Tuesday, April 24, 2012

First Steps of Short Film Number Five

Here's the critter I'm building right now to animate in 3D. There's some unrelated panels in there as well.

I only have a rough idea of the story so far, but I'm moving forward with the parts that interest me and trusting that it will all come together. That's the way I've done most of my films. I start with a little seed and work on it until it grows into a bigger thing. This seed is definitely growing.

(This is a bit of an animator-specific post, so apologies if some things don't make sense to everyone. I tried to write it out by explaining everything, but it was going to turn into a very very long post.)

My plan is to animate the characters in this film with straight-ahead motion, frame-by-frame, as though I was moving and animating a stop-motion character. I like the rough and fresh look that stop motion and hand-drawn animation gives. 3D computer animation can be endlessly refined and tweaked, so you end up with very nice animation, but there's no feeling of the process in the final animation, if you know what I mean.

An analogy would be painting a photorealistic image with a tiny brush - the final image is amazing, but you don't get any of the feeling that it's a painting. There is no liveliness of the brushstroke, or of areas that are rendered differently than in other areas, or that the painting is a recording of some kind of exploration.

Stop-motion animation (like Wallace and Gromit, sand-animation from Sesame Street and stuff like that) feels like a constant miracle when you're watching it. The animator knew what was supposed to happen, but he wouldn't see the whole shot until it was completely finished. Like developing film, a lot more of the art is in the moment of creation. You press the button to take the photo, whether its a single image or one-twelfth of a second of a film, and there's no going back. When I see that creation and re-creation, twelve times a second, in a stop-motion film, it completely captivates me.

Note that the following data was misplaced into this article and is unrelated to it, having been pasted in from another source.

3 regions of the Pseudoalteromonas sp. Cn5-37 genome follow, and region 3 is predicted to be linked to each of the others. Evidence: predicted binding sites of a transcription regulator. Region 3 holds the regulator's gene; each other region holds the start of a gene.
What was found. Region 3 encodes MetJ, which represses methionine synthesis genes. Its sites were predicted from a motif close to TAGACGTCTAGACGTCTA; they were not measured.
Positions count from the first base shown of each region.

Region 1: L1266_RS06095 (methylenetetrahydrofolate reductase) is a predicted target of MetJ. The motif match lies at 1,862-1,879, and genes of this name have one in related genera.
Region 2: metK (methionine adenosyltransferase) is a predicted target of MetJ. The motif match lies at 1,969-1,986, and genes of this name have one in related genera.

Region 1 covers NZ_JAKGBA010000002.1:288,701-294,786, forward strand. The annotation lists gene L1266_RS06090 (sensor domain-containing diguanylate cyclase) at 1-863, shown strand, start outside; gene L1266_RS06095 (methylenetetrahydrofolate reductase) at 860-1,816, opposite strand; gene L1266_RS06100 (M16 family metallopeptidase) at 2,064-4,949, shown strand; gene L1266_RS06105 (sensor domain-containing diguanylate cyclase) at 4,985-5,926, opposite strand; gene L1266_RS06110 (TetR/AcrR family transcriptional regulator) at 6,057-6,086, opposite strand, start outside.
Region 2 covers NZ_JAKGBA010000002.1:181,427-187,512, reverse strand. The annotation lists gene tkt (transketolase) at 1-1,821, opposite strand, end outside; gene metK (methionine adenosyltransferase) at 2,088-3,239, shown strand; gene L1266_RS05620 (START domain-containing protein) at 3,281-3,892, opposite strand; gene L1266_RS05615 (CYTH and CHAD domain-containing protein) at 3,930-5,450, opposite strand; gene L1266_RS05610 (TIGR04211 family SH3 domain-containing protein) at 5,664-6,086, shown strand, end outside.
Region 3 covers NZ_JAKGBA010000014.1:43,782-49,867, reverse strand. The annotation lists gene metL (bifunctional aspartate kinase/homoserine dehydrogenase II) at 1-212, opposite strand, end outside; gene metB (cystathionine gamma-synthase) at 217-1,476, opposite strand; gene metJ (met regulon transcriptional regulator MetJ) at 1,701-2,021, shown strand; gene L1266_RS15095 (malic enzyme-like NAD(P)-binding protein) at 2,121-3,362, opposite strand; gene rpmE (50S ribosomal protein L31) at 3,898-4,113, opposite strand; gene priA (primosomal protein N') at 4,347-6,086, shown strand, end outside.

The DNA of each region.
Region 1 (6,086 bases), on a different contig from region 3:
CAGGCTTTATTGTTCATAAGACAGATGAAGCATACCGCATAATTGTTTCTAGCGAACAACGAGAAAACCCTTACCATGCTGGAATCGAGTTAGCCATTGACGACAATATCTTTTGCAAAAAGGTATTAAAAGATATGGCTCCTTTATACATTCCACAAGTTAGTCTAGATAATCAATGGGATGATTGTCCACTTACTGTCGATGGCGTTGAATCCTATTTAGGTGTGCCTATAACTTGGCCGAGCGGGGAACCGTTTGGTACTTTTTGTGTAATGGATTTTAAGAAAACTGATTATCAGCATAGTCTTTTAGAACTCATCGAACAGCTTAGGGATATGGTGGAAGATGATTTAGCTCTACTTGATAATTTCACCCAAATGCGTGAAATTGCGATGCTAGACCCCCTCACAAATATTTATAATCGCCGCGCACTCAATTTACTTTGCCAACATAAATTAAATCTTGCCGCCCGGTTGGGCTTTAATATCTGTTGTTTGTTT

So I'm building this character with those sorts of things in mind. I'm trying to get out of my head the standard workflow for 3D computer animation, and trying to suit the process more towards my own style and way-of-thinking. Maybe he won't have a smooth surface - maybe I'll leave him polygonal and jagged-looking. I would like to play with frame-by-frame shape animation as well. Instead of relying on the underlying skeleton for all of my movements, I want to experiment with moulding the surface like clay on a frame-by-frame basis.

The biggest challenge, and a restriction that I'm looking forward to imposing on myself, is to animate straight-ahead without going back and fixing frames indefinitely. If I decide that frame 17 out of 50 doesn't look right, I'm either going to leave it or redo the whole shot, like you would in stop-motion. I think this is going to make the process very intensive, and force me to be totally present when animating each frame. (I feel like I can get lazy with 'traditional' 3D animation and just muck around until it feels right.)

I guess that means a lot of detailed storyboarding, pose-sketching, and timing sheets. So be it.

I'm scared! Which is a good sign, I think.

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